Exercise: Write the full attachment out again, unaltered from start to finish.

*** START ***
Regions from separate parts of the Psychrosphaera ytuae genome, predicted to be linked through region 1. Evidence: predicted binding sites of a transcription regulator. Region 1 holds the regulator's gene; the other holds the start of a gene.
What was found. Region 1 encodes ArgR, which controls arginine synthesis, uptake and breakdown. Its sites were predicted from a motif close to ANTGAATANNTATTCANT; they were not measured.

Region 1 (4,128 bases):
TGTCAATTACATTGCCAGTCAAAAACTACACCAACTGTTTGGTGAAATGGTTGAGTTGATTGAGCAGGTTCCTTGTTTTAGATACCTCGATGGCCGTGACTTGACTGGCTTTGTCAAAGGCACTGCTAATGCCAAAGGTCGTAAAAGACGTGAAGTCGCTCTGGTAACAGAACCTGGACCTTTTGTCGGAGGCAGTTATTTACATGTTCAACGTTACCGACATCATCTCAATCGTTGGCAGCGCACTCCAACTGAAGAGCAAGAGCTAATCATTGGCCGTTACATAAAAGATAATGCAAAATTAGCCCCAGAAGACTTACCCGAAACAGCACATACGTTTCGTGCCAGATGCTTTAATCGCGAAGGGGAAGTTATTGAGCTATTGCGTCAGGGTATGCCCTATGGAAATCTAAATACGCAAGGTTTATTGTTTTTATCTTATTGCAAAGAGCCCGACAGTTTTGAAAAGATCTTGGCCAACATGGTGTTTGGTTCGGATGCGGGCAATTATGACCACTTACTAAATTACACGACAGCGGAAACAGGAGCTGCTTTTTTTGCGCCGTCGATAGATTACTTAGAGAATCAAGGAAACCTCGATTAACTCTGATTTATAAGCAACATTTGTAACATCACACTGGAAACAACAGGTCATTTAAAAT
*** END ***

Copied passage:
Regions from separate parts of the Psychrosphaera ytuae genome, predicted to be linked through region 1. Evidence: predicted binding sites of a transcription regulator. Region 1 holds the regulator's gene; the other holds the start of a gene.
What was found. Region 1 encodes ArgR, which controls arginine synthesis, uptake and breakdown. Its sites were predicted from a motif close to ANTGAATANNTATTCANT; they were not measured.

Region 1 (4,128 bases):
TGTCAATTACATTGCCAGTCAAAAACTACACCAACTGTTTGGTGAAATGGTTGAGTTGATTGAGCAGGTTCCTTGTTTTAGATACCTCGATGGCCGTGACTTGACTGGCTTTGTCAAAGGCACTGCTAATGCCAAAGGTCGTAAAAGACGTGAAGTCGCTCTGGTAACAGAACCTGGACCTTTTGTCGGAGGCAGTTATTTACATGTTCAACGTTACCGACATCATCTCAATCGTTGGCAGCGCACTCCAACTGAAGAGCAAGAGCTAATCATTGGCCGTTACATAAAAGATAATGCAAAATTAGCCCCAGAAGACTTACCCGAAACAGCACATACGTTTCGTGCCAGATGCTTTAATCGCGAAGGGGAAGTTATTGAGCTATTGCGTCAGGGTATGCCCTATGGAAATCTAAATACGCAAGGTTTATTGTTTTTATCTTATTGCAAAGAGCCCGACAGTTTTGAAAAGATCTTGGCCAACATGGTGTTTGGTTCGGATGCGGGCAATTATGACCACTTACTAAATTACACGACAGCGGAAACAGGAGCTGCTTTTTTTGCGCCGTCGATAGATTACTTAGAGAATCAAGGAAACCTCGATTAACTCTGATTTATAAGCAACATTTGTAACATCACACTGGAAACAACAGGTCATTTAAAAT